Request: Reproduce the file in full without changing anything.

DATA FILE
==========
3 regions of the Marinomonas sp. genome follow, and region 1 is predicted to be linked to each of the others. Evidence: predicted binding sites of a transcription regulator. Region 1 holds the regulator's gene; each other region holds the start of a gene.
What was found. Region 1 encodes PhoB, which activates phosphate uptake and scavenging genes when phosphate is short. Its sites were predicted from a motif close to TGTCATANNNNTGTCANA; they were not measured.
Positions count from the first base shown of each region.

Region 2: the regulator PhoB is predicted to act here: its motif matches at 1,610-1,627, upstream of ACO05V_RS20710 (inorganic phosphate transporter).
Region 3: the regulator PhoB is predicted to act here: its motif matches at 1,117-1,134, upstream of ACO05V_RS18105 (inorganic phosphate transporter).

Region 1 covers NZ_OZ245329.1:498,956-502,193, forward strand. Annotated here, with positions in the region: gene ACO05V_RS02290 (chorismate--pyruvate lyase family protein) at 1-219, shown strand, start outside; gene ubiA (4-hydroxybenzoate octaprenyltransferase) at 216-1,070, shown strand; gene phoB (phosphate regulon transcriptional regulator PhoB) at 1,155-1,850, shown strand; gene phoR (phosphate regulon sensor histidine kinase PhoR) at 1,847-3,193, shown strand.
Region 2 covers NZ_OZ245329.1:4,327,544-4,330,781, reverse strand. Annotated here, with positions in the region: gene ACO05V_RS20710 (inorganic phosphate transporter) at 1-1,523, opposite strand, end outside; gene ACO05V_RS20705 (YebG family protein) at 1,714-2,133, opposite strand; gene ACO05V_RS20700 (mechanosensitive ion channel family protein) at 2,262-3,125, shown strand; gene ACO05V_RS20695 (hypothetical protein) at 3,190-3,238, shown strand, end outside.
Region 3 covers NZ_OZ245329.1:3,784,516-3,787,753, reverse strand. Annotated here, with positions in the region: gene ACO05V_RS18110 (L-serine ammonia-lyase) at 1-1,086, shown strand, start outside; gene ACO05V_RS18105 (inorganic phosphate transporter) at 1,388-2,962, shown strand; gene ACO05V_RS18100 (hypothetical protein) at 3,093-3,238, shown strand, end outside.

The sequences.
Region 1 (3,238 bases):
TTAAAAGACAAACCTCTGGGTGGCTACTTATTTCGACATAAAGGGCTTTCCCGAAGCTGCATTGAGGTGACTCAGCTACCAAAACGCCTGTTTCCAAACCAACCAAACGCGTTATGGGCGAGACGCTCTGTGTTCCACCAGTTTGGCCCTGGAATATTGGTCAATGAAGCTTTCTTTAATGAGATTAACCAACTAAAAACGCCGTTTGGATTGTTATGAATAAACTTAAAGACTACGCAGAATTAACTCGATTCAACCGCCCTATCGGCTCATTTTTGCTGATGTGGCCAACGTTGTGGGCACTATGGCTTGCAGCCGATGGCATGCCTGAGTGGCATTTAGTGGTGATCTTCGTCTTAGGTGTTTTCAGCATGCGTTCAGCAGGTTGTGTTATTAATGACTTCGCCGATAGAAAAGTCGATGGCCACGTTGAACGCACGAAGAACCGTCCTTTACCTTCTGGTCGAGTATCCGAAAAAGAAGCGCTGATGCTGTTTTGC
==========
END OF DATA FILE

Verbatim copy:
3 regions of the Marinomonas sp. genome follow, and region 1 is predicted to be linked to each of the others. Evidence: predicted binding sites of a transcription regulator. Region 1 holds the regulator's gene; each other region holds the start of a gene.
What was found. Region 1 encodes PhoB, which activates phosphate uptake and scavenging genes when phosphate is short. Its sites were predicted from a motif close to TGTCATANNNNTGTCANA; they were not measured.
Positions count from the first base shown of each region.

Region 2: the regulator PhoB is predicted to act here: its motif matches at 1,610-1,627, upstream of ACO05V_RS20710 (inorganic phosphate transporter).
Region 3: the regulator PhoB is predicted to act here: its motif matches at 1,117-1,134, upstream of ACO05V_RS18105 (inorganic phosphate transporter).

Region 1 covers NZ_OZ245329.1:498,956-502,193, forward strand. Annotated here, with positions in the region: gene ACO05V_RS02290 (chorismate--pyruvate lyase family protein) at 1-219, shown strand, start outside; gene ubiA (4-hydroxybenzoate octaprenyltransferase) at 216-1,070, shown strand; gene phoB (phosphate regulon transcriptional regulator PhoB) at 1,155-1,850, shown strand; gene phoR (phosphate regulon sensor histidine kinase PhoR) at 1,847-3,193, shown strand.
Region 2 covers NZ_OZ245329.1:4,327,544-4,330,781, reverse strand. Annotated here, with positions in the region: gene ACO05V_RS20710 (inorganic phosphate transporter) at 1-1,523, opposite strand, end outside; gene ACO05V_RS20705 (YebG family protein) at 1,714-2,133, opposite strand; gene ACO05V_RS20700 (mechanosensitive ion channel family protein) at 2,262-3,125, shown strand; gene ACO05V_RS20695 (hypothetical protein) at 3,190-3,238, shown strand, end outside.
Region 3 covers NZ_OZ245329.1:3,784,516-3,787,753, reverse strand. Annotated here, with positions in the region: gene ACO05V_RS18110 (L-serine ammonia-lyase) at 1-1,086, shown strand, start outside; gene ACO05V_RS18105 (inorganic phosphate transporter) at 1,388-2,962, shown strand; gene ACO05V_RS18100 (hypothetical protein) at 3,093-3,238, shown strand, end outside.

The sequences.
Region 1 (3,238 bases):
TTAAAAGACAAACCTCTGGGTGGCTACTTATTTCGACATAAAGGGCTTTCCCGAAGCTGCATTGAGGTGACTCAGCTACCAAAACGCCTGTTTCCAAACCAACCAAACGCGTTATGGGCGAGACGCTCTGTGTTCCACCAGTTTGGCCCTGGAATATTGGTCAATGAAGCTTTCTTTAATGAGATTAACCAACTAAAAACGCCGTTTGGATTGTTATGAATAAACTTAAAGACTACGCAGAATTAACTCGATTCAACCGCCCTATCGGCTCATTTTTGCTGATGTGGCCAACGTTGTGGGCACTATGGCTTGCAGCCGATGGCATGCCTGAGTGGCATTTAGTGGTGATCTTCGTCTTAGGTGTTTTCAGCATGCGTTCAGCAGGTTGTGTTATTAATGACTTCGCCGATAGAAAAGTCGATGGCCACGTTGAACGCACGAAGAACCGTCCTTTACCTTCTGGTCGAGTATCCGAAAAAGAAGCGCTGATGCTGTTTTGC